You’ve been writing for your blog or website for a while now and it has been going well, both in terms of readers and content quality. You’ve got a nice little following and people are talking about your work. You’ve even been featured in some of the top blogs in your niche and now you’re thinking about making the next step into becoming a professional writer. You’ve got the passion, now you need the skills and knowledge to back it up. How much should you be paid for writing? Is there a guide to help determine your value? Let’s take a look.
The Value Of Your Content Is Negotiable
One of the biggest problems for a lot of bloggers and content creators is that they don’t know how much their content is worth. For example, if you’ve been blogging for a while and have around 500 posts, should you be paid the same as a content creator who has 20+ years of experience and has previously written for publications like The New York Times, The Washington Post, The Wall Street Journal and more?
The value of your content is negotiable, which means you should have no problem negotiating with a potential client for the price of your work. In other words, you should feel comfortable enough to ask for what you’re worth and not settle for less. You should also know that your content is unique and offers a different viewpoint, which may make it more valuable to some companies than others.
The Demand For Your Services Varies
There are a lot of reasons why the demand for your services varies from one client to the next, but most content creators settle for less because they’re afraid to ask for more. Even if you’ve been writing for a while and have established a good rapport with your publisher, you should still ask for more money upfront, especially if you’re transitioning to become a professional. When negotiating with a new client, try to have a starting point in mind so you don’t get too far into the nitty gritty of the conversation. For example, if your blog has been running for a while and you’ve gotten some experience, you might say something like, “I’m sure your marketing department is getting lots of mileage out of your blog, but I’d really like to see more traffic.”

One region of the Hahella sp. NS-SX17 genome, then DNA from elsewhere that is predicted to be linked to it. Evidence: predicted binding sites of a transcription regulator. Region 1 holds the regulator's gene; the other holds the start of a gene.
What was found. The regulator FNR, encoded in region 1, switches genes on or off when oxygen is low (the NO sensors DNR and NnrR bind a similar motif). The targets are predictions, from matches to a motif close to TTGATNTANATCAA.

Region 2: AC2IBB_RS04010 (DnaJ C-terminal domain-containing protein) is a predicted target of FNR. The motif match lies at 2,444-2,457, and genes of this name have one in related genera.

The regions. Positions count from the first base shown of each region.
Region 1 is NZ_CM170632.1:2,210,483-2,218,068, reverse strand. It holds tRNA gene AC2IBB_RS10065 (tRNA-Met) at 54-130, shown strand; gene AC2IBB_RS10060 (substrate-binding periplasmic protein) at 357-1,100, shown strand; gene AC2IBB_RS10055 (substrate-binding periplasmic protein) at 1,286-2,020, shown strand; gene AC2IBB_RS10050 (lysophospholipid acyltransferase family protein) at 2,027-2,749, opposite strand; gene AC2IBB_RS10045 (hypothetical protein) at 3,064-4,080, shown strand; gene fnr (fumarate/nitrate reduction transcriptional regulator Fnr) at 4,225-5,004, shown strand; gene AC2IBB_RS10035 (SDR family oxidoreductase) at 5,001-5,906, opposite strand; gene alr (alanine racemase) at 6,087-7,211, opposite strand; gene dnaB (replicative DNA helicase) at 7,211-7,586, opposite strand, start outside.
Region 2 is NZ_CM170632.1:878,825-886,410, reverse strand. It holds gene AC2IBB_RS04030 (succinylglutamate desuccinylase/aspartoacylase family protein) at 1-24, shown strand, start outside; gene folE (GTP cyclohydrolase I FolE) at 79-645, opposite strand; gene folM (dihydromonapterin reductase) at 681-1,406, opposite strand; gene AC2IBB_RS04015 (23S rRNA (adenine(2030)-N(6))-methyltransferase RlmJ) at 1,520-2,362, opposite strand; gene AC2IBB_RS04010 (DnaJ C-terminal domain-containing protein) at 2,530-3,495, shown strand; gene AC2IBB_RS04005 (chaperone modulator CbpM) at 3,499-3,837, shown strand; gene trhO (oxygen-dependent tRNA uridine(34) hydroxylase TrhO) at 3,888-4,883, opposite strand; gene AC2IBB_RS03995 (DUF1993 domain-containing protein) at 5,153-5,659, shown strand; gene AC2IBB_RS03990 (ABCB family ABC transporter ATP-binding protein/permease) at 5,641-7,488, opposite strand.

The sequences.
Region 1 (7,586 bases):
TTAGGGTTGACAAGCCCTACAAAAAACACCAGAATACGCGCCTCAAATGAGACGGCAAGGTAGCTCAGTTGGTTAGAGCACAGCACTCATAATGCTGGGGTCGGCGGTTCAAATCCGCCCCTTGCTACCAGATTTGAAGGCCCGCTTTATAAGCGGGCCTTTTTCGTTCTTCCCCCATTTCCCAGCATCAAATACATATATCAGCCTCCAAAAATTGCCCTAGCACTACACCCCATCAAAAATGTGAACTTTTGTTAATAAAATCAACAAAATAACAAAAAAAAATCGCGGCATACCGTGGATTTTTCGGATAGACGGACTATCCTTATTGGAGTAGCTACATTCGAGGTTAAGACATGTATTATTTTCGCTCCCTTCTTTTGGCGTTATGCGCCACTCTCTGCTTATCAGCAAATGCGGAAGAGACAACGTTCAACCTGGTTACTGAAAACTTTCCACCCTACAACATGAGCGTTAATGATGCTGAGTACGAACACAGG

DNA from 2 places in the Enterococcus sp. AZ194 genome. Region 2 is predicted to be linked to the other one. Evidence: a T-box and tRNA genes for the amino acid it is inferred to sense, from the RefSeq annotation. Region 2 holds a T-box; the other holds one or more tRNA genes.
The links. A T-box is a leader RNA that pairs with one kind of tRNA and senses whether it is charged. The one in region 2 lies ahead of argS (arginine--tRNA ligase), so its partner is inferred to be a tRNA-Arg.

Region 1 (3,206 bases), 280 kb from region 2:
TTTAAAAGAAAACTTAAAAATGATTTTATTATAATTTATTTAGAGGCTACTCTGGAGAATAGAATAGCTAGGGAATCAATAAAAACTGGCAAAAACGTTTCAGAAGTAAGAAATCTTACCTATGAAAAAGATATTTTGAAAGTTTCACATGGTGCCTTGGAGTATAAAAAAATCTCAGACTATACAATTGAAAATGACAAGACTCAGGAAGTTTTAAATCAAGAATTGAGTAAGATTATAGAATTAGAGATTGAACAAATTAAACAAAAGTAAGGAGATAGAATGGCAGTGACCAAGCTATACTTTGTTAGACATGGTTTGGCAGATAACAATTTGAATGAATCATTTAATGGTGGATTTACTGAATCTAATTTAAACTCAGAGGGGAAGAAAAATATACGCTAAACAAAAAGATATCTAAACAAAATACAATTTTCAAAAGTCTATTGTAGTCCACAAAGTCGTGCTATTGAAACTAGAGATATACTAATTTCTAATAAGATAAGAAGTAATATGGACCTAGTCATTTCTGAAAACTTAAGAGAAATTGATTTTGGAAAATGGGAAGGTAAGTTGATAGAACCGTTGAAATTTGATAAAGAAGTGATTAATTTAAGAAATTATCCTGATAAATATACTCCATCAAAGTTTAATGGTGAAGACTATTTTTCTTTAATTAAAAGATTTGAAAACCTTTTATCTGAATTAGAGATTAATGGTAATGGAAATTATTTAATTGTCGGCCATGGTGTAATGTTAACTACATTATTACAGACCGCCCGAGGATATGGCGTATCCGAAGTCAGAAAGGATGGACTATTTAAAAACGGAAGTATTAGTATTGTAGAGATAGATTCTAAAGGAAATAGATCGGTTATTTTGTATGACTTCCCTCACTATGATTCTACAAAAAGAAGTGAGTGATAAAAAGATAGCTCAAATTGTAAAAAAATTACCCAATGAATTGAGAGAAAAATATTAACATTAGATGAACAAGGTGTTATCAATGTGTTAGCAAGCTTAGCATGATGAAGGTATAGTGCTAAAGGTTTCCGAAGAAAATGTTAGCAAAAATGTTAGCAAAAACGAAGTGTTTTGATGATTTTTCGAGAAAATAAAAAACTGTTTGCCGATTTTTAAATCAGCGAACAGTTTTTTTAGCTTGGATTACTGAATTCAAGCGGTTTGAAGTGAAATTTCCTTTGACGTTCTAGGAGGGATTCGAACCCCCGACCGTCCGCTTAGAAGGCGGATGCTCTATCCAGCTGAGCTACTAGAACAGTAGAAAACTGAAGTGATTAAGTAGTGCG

The more you do, the more you’ll be able to charge, which is one of the major perks of being a professional. Another is that you’ll be able to set your own hours and meet with your clients when it’s most convenient for you.
The More You Do, The More You’ll Be Able To Charge
If you’ve been blogging for a while and have accumulated a good amount of content, the next step would be to consider investing in building a brand for freelance writing. Once you’ve got a solid foundation of a few well-written pieces, you can then start looking for freelance writing assignments – preferably ones that pay well and give you the opportunity to demonstrate your skills.